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Mary Emma Lady Heath (nee Marsh) 1826-1902

of Anstie Grange, Holmwood, Surrey

Born: 30 November 1826 and died 20 December 1902.
Daughter of : Arthur Cuthbert Marsh (1786-1849) and Anne Marsh (Marsh-Caldwell, nee Caldwell) (1791-1874).
Sister of
1. Eliza Louisa Marsh-Caldwell (1818-1913).
2. Frances Mary Crofton (nee Marsh, 1819-1906) who married Maj Gen Richard Henry Crofton RA (1818-1897).
3. Georgina Amelia Marsh-Caldwell (1820-1900).
4. Rosamond Jane Marsh-Caldwell (1823-1911).
5. Arthur Marsh, who died an infant, August 1824.
6. Martin William James Marsh (1825-1846).
7. Hannah-Adelaide Loring (nee Marsh, 1828-1859) who married Edward Henry Loring (1823?-1879).
Mary married: Admiral Sir Leopold George Heath (1817-1907) son of George Heath (1779-1852) and Ann Raymond Heath (nee Dunbar) (1787-1842), 8 December 1853 at Malta.
Leopold and Mary had issue:
1. Arthur Raymond Heath (1854-1943) who married Flora Jean Baxter.
2. Marion Emma Crofton (nee Heath, then Cotton) (1856-1949) who married 1st Alfred Fox Cotton, 2nd Richard Martin Crofton.
3. Maj Gen Frederick Crofton Heath-Caldwell (1858-1945) who married Constance Mary Helsham Helsham-Jones (1869-1957).
4. Cuthbert Eden Heath (1859-1939) who married Sarah Caroline Gore Gambier (1859-1944).
5. Ada Randolf Broadwood (nee Heath) (1860-1957) who married HJT Broadwood (1856-1911).
6. Admiral Sir Herbert Leopold Heath (1861-1954) who married Elizabeth Catherine Simson.
7. Major-General Sir Gerard Moore Heath (1863-1929) who married Mary Egerton.

We know about Mary from the following:
1. The book "Records of the Heath Family" by George Heath, 1913.  This gives a comprehensive account of her husband's life and her children's lives.
2. Her portraits including the miniature by William Egley.
3. Her family photograph album.
4. Her diaries (diaries 1856-1866).
5. Her marriage agreement.

Mary was born in 1826 and during her early childhood lived with her parents in the London area but exactly where I am not sure.  This must have been a rather unsettled time as a few years earlier (in 1824) her parents had lost most of their money, when the family banking firm of Marsh Sibbald & Co became bankrupt.  Mary's father, Arthur Cuthbert Marsh, found it difficult to recoup the family finances and  Mary's mother, Anne Marsh, in an effort to support the family, started writing novels.  Anne's first novel, "Two Old Men's Tales", published in 1834, was an immediate success, however, with a family of 7 children to support, they were still very short of ready cash.  By 1839, in an attempt to keep their living costs to a minimum, they were living in Boulogne in France.  Ann commented in her diary that this was a difficult time for all of them but for her youngest children including Mary it may not have had a such a detrimental impact as they had not been accustomed to the former privileged lifestyle of the family before the loss of the family finances.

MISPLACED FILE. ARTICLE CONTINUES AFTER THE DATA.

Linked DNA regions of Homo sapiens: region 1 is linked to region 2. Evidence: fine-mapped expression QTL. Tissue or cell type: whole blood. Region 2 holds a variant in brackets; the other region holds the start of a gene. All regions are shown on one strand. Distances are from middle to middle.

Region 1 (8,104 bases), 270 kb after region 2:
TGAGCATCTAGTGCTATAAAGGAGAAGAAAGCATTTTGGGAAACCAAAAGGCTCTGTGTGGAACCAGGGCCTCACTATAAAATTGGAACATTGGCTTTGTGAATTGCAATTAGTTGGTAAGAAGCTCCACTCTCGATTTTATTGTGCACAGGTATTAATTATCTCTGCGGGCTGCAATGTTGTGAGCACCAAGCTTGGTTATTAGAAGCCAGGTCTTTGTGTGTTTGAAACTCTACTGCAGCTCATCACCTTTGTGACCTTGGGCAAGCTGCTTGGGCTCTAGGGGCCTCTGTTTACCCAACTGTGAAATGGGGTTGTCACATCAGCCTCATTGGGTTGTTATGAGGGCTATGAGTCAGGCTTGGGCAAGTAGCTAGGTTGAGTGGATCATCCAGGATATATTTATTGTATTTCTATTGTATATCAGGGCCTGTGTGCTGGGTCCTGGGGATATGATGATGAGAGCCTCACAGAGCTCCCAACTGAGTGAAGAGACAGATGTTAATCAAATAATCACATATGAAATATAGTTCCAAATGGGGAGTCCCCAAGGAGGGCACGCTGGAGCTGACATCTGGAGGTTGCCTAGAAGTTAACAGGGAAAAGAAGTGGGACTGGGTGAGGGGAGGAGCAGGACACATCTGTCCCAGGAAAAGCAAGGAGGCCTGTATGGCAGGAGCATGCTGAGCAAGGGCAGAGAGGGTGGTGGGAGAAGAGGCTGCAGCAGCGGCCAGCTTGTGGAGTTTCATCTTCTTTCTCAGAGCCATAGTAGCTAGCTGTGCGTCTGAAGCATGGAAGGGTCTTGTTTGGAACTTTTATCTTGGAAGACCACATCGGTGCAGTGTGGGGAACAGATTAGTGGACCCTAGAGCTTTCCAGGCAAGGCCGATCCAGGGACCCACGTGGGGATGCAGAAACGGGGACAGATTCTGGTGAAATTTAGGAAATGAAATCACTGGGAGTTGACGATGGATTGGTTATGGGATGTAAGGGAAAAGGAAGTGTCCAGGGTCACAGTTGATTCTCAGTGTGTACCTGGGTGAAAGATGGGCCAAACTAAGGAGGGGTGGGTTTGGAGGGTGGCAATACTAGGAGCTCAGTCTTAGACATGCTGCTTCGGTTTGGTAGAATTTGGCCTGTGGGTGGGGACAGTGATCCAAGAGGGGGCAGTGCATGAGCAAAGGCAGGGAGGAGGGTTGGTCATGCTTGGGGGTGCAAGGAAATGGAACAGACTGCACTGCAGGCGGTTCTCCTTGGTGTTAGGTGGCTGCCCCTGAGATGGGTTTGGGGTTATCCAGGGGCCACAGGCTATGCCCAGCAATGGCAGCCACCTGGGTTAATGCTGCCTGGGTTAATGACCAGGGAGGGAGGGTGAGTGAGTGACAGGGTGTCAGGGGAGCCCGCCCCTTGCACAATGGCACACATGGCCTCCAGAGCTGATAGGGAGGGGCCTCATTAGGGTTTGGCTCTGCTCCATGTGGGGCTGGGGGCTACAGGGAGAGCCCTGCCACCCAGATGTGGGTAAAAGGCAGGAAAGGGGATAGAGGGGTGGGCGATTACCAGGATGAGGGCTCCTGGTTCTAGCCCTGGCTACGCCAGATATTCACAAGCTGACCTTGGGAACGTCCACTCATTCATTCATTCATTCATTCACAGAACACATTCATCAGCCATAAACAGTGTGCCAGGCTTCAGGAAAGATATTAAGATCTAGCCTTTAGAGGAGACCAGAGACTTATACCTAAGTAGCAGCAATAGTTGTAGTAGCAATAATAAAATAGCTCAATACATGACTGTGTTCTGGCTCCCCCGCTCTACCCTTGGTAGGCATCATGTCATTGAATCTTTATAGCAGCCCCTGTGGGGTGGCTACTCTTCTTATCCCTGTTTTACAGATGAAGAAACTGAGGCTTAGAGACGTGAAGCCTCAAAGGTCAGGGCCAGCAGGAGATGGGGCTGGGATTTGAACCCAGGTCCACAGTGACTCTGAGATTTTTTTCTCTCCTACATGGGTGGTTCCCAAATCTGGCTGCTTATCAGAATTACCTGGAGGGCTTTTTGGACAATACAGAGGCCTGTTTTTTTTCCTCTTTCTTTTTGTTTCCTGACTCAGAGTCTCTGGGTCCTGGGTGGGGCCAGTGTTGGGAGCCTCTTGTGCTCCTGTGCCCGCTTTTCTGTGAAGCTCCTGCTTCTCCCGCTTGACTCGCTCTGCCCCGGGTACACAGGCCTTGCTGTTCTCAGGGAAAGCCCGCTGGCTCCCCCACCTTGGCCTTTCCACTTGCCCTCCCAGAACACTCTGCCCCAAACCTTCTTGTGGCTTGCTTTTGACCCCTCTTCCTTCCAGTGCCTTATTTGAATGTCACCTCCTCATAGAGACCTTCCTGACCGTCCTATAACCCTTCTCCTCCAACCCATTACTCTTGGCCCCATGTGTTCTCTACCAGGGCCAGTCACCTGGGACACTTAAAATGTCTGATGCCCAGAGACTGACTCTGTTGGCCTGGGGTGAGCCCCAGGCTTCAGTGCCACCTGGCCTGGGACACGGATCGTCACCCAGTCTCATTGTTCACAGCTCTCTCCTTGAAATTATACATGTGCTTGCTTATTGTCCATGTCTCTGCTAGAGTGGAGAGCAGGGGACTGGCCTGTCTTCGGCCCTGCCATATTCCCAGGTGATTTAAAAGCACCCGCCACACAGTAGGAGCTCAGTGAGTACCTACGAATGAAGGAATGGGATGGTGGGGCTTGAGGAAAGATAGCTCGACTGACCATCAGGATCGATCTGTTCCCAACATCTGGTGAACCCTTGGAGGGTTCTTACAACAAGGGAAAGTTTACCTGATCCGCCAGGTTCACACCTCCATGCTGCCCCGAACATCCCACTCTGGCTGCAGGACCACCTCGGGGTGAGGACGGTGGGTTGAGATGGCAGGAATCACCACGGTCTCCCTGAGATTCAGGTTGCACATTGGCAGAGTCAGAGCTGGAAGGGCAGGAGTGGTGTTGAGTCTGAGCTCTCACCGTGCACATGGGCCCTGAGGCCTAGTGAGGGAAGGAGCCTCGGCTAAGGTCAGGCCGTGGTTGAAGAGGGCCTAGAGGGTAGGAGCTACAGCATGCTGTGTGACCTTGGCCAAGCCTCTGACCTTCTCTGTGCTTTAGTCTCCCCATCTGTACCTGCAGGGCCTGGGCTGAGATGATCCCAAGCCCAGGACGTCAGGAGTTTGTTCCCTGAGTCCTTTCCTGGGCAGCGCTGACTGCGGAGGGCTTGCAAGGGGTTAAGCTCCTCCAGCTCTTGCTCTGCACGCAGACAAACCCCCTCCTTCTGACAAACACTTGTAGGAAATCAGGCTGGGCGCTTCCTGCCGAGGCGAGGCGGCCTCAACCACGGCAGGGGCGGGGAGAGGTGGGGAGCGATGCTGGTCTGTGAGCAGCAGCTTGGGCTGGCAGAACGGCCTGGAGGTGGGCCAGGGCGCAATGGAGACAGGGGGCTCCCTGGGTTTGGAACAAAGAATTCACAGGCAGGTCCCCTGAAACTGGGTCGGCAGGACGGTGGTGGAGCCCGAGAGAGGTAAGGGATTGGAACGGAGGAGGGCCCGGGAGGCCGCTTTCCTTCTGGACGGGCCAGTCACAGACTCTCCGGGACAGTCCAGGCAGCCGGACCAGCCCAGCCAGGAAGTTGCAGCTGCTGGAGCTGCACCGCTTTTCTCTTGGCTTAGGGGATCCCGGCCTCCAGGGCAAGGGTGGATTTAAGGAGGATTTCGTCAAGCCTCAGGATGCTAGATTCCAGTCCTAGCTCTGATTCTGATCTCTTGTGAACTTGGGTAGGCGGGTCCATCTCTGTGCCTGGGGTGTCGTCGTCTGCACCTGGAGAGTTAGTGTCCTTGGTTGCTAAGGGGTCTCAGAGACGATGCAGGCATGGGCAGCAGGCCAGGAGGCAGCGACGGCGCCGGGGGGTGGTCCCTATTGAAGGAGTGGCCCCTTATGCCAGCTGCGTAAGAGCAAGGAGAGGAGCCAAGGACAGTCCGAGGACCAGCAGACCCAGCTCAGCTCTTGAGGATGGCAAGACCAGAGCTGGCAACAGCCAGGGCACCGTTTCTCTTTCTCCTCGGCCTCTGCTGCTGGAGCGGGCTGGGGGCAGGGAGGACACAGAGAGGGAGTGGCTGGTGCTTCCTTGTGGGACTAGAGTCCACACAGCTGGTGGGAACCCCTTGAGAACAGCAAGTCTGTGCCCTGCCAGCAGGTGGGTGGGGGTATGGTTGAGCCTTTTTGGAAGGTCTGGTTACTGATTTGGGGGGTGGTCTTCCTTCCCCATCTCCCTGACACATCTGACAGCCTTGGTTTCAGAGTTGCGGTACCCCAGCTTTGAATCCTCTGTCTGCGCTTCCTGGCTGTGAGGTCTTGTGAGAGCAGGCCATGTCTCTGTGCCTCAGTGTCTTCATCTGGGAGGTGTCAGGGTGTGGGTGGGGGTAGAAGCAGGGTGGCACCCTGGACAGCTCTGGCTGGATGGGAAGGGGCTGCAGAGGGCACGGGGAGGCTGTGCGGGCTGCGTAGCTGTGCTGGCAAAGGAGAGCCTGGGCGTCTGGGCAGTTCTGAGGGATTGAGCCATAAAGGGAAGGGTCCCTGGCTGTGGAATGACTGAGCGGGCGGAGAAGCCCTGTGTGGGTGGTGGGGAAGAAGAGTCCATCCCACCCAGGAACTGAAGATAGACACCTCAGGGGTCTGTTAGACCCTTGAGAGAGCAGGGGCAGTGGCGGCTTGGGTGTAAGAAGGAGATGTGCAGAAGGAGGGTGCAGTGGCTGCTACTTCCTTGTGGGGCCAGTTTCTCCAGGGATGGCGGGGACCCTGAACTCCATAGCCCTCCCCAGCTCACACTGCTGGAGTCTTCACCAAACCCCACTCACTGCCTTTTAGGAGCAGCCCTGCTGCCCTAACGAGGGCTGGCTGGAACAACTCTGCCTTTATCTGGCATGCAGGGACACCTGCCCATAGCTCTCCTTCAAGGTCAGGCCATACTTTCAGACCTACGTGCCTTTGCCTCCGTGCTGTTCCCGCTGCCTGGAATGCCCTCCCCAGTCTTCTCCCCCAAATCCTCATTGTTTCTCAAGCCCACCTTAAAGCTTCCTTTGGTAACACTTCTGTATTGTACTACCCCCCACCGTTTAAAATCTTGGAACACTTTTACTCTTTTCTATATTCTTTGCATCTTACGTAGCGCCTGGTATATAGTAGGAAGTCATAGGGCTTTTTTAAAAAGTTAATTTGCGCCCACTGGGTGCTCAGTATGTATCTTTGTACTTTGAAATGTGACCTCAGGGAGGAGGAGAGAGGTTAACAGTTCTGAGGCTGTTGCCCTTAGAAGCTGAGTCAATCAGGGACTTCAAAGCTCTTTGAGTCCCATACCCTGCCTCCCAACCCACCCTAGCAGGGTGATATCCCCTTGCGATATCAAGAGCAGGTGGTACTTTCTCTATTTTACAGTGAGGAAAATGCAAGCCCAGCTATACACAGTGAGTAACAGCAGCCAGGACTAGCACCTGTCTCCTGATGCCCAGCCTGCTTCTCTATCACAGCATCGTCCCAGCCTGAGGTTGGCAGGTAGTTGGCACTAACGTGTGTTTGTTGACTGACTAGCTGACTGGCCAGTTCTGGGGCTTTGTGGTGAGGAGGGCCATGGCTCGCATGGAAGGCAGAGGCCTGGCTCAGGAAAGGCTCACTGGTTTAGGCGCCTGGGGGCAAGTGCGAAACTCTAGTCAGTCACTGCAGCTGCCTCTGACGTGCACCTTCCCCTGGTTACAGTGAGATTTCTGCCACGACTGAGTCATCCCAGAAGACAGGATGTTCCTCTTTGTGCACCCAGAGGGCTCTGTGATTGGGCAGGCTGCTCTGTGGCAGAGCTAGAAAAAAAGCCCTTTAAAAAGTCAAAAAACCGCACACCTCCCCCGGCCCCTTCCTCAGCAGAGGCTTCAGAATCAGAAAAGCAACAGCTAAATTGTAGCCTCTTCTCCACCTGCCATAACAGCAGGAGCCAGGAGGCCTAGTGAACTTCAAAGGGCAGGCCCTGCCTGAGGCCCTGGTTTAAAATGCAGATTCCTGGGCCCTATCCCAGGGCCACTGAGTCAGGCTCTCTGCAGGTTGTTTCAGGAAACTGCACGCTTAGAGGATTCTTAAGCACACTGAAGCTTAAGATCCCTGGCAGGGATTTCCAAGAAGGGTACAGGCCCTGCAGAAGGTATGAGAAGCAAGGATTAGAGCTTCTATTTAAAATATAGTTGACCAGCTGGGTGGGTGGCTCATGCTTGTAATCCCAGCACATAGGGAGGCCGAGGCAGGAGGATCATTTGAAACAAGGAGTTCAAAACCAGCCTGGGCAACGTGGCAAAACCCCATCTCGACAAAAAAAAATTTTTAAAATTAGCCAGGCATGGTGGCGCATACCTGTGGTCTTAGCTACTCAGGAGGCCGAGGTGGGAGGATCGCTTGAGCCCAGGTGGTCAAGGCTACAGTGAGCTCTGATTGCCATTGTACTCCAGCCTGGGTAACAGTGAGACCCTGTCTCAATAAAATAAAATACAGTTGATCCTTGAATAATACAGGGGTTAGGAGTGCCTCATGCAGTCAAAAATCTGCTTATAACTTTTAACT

Eventually things began to improve.  Mary's father Arthur came into a small inheritance from a distant friend of the family.  Her mother Anne Marsh also received an inheritance from her father James Caldwell.  At the same time Anne was writing more books and this was also bringing in more money.  With the family finances still rather difficult but improving, the family were able purchase the Eastbury Estate, near Watford, and they moved back to England to take up residence in early 1842. 

Life at Eastbury was probably pretty good but Mary would have experienced great sadness when her brother Martin died in 1844 at the young age of only 20.  In 1848 Mary's sister Francis married Lt Col Richard Henry Crofton (later Maj Gen) of the Royal Artillery.  In 1853 Mary went to stay with the Croftons in Malta where Richard was stationed with the Army.  It was here that Mary was to meet her future husband Commodore (and later Admiral Sir ) Leopold George Heath.  The story in the family was that Mary was particularly good at painting and Leopold noticed one of her paintings when he was visiting friends.  He enquired as to who had produced such an excellent painting and was immediately introduced to Mary.  They were married 8 December 1853 at Malta.  She started producing a family with the birth of their first child Arthur after which Mary returned to the UK, initially taking up residence at Moorhurst in Holmwood and then moving to Anstie Grange where she was to spend the rest of her life.  She produced 7 children, 5 sons and 2 daughters.  Of the sons three went on to have highly successful miltary careers and one became a very rich businessman. 



If you have any information to add to what is listed please contact me.

 (diary 1856-1866)  (miniature by William Egley)